Developers are known for reusing pieces of code over and over again – after all, if it isn't broke, why fix it? In fact, this is what makes open source programs so popular and valuable – as opposed to having to create completely new code, developers can utilize existing open source code, and can leverage it in a way that fits their current needs.
Unfortunately, this approach isn't only used by software developers and other white hats – hackers have also recycled and repacked older exploits that worked well in the past to create a completely new threat. Worse still, many of these reused threats are leveraged in combination with new and sophisticated infection strategies, making them even more difficult to protect against.
Most new malware isn't new
With all the different statistics coming out about new malware, it's easy to assume that the internet and connected systems are flooded with threats. In fact, G Data reported that 22 million new malware samples were identified during Q1 of 2017. To put it another way, this means that a new threat was found almost every 4 seconds.
While it's certainly true that there are a considerable number of malware samples available for hackers to choose from, many of these aren't exactly new.
"22 million new malware samples were identified during Q1 of 2017."
"[M]ost of it is actually a Frankenstein-version that consists of chunks of code that have been pieced together from existing malware or publicly released vulnerabilities and tools," Secplicity pointed out.
In this way, hackers leverage existing code and capabilities, and build upon these with unique functions to establish a new malware sample.
Motivations for reuse
There are several reasons why this reuse and recycling approach is popular among hackers. First and foremost, it saves them time. Instead of having to create new code for a basic function, it's much faster and easier to use a section of code that the hacker knows already works. What's more, as security analyst Marc Laliberte pointed out, saving time in this way enables cybercriminals to direct their attention to more pressing pursuits.
"Why reinvent the wheel when another author already created a working solution?" Laliberte wrote. "By copying code wherever possible, malware authors have more time to focus on other areas, like detection avoidance and attribution masking."
In addition to reusing code to save time, many cybercriminals will also recycle top threat capabilities simply because they've shown to be successful in the past. This is why there are countless variants of ransomware, spear-phishing campaigns and other tactics.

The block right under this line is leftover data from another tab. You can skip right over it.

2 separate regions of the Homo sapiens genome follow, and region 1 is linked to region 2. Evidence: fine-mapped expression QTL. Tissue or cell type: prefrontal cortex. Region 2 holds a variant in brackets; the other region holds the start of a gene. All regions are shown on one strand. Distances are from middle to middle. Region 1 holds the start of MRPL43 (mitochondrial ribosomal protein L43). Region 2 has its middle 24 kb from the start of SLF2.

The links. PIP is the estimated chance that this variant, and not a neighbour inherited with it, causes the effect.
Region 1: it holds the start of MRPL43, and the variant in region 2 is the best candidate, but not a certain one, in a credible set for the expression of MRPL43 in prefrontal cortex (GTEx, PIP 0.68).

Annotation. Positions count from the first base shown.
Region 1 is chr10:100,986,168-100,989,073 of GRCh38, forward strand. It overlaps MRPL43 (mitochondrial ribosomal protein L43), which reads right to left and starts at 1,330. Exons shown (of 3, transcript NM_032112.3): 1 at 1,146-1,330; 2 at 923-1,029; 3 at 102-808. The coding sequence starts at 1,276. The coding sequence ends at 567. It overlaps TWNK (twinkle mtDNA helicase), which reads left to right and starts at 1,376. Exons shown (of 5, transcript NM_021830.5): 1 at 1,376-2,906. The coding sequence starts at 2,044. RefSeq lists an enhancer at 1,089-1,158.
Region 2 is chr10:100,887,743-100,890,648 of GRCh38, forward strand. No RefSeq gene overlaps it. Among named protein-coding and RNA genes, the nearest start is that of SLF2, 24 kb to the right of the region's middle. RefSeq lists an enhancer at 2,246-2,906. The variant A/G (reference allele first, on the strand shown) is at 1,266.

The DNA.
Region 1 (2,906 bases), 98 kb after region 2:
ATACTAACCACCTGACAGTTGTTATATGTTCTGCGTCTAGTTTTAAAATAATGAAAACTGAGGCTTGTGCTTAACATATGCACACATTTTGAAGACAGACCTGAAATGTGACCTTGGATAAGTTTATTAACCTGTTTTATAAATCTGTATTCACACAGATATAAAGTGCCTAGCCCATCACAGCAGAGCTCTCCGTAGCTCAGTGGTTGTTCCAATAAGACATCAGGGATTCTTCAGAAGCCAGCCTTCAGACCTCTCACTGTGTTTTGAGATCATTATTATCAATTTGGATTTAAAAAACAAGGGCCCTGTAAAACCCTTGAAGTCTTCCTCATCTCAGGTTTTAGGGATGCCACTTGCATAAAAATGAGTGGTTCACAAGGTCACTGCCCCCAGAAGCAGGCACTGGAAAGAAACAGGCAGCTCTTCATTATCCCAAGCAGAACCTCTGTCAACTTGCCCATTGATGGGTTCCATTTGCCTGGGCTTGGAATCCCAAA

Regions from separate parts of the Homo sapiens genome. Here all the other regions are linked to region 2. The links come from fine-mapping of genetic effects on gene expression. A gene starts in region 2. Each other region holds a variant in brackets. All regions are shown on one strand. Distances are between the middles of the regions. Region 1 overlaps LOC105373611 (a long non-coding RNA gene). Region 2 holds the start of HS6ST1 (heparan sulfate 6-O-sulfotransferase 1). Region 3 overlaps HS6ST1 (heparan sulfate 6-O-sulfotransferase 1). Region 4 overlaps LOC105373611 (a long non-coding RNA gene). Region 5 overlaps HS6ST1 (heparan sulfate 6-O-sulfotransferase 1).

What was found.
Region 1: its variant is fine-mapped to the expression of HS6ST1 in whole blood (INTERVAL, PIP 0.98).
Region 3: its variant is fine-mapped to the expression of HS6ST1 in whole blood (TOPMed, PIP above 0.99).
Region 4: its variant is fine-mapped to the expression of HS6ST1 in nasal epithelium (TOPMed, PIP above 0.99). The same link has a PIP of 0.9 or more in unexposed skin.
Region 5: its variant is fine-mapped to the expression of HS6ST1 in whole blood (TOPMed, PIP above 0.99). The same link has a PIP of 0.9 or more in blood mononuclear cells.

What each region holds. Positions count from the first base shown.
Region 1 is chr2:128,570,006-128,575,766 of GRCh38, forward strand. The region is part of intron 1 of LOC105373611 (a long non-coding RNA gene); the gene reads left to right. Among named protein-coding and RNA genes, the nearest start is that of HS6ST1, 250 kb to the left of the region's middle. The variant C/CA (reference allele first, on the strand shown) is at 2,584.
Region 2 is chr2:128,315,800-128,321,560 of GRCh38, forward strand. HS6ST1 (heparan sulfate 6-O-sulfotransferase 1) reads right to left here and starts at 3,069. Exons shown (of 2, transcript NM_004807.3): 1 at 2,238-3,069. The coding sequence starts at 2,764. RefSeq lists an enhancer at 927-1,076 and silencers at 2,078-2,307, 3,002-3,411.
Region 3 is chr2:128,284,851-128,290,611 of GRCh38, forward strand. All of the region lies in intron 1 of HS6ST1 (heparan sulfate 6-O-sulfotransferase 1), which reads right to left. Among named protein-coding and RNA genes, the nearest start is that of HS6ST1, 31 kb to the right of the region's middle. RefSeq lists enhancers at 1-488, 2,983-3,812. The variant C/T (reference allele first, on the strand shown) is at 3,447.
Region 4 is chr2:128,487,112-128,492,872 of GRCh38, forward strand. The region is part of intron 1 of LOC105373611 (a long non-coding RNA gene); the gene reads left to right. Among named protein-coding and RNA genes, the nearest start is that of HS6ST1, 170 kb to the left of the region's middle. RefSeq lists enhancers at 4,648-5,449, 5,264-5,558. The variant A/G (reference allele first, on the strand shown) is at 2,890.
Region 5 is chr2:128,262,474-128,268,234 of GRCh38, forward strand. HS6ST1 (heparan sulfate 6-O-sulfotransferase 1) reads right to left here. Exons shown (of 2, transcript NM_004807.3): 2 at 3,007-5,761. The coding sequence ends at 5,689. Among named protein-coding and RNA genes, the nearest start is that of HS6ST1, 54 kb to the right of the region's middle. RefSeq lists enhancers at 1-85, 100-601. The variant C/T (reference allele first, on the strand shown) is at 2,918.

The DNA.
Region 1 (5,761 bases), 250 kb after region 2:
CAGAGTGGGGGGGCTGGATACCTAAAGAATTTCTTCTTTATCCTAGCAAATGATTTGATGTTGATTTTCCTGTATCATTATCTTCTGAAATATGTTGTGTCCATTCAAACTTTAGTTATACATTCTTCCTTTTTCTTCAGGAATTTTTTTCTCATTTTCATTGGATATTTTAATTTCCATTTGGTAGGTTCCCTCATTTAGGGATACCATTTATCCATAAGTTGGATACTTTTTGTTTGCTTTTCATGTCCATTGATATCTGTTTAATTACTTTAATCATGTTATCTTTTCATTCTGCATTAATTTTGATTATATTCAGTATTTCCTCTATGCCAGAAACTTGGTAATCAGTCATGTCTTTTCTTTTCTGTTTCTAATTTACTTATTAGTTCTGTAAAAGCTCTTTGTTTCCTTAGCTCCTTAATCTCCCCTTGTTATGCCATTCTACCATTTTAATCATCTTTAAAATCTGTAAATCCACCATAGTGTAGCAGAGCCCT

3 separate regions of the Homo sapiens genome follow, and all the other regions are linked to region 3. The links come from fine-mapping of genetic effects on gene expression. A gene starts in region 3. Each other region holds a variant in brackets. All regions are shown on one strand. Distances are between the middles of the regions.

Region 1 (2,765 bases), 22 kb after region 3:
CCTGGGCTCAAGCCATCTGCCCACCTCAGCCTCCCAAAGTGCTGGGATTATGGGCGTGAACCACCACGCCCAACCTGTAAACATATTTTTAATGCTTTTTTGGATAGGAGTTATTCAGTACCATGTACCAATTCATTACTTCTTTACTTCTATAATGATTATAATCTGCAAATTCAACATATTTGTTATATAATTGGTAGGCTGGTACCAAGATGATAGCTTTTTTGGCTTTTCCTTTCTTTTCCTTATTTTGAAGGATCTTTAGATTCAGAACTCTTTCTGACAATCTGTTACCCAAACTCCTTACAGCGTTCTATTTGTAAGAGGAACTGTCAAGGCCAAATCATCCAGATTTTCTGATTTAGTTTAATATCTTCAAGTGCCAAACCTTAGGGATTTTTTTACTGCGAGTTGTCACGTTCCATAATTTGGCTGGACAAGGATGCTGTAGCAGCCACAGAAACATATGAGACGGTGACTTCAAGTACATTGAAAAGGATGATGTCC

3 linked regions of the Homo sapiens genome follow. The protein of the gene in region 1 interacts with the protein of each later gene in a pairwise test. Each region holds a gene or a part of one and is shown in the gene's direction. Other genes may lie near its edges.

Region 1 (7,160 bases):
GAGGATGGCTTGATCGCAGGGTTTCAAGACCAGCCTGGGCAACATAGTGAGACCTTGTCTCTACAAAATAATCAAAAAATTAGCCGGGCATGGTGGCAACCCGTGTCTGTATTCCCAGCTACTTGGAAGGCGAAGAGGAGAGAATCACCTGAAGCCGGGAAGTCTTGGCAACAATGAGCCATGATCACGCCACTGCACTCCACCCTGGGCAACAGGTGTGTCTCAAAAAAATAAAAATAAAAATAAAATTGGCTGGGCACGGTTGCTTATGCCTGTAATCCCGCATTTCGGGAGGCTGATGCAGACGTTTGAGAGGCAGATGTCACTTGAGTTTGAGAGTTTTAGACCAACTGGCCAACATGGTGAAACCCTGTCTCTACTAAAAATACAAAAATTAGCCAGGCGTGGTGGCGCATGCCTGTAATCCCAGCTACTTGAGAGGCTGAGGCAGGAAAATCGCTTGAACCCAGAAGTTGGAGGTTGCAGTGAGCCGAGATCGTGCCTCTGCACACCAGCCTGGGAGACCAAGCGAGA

Making code available: Malware and exploit kits
It's also become incredibly simple for hackers to access and reuse code thanks to available sources like malware and exploit kits. These kits package threats and code into a single package, and are often offered for sale on underground marketplaces or hosted on compromised websites.
For instance, Sensors Tech Forum contributor Milena Dimitrova reported that researchers who examined 66,000 URLs and over 7,800 phishing kits discovered two kits in particular that were in place within more than 30 compromised hosts.
In addition to selling the kits themselves, some hackers also provide back-doored kits, allowing other cybercriminals to access previously compromised hosts.
Examples of reuse
Let's take a look at a few cases wherein hackers borrowed code from another malware author:
- Reaper and Mirai: Laliberte noted that this is one of the best examples of code reuse, where hackers utilized sections of code from the Mirai botnet, a particularly powerful and successful threat. Reaper leveraged basic code from Mirai, but built upon the threat by improving upon Mirai's exploitation and launching tactics.
"Reaper's additions to the Mirari source code include active exploitation of known IoT vulnerabilities and the use of the LUA programming language, allowing more sophisticated attacks than simple DDoS," Laliberte wrote.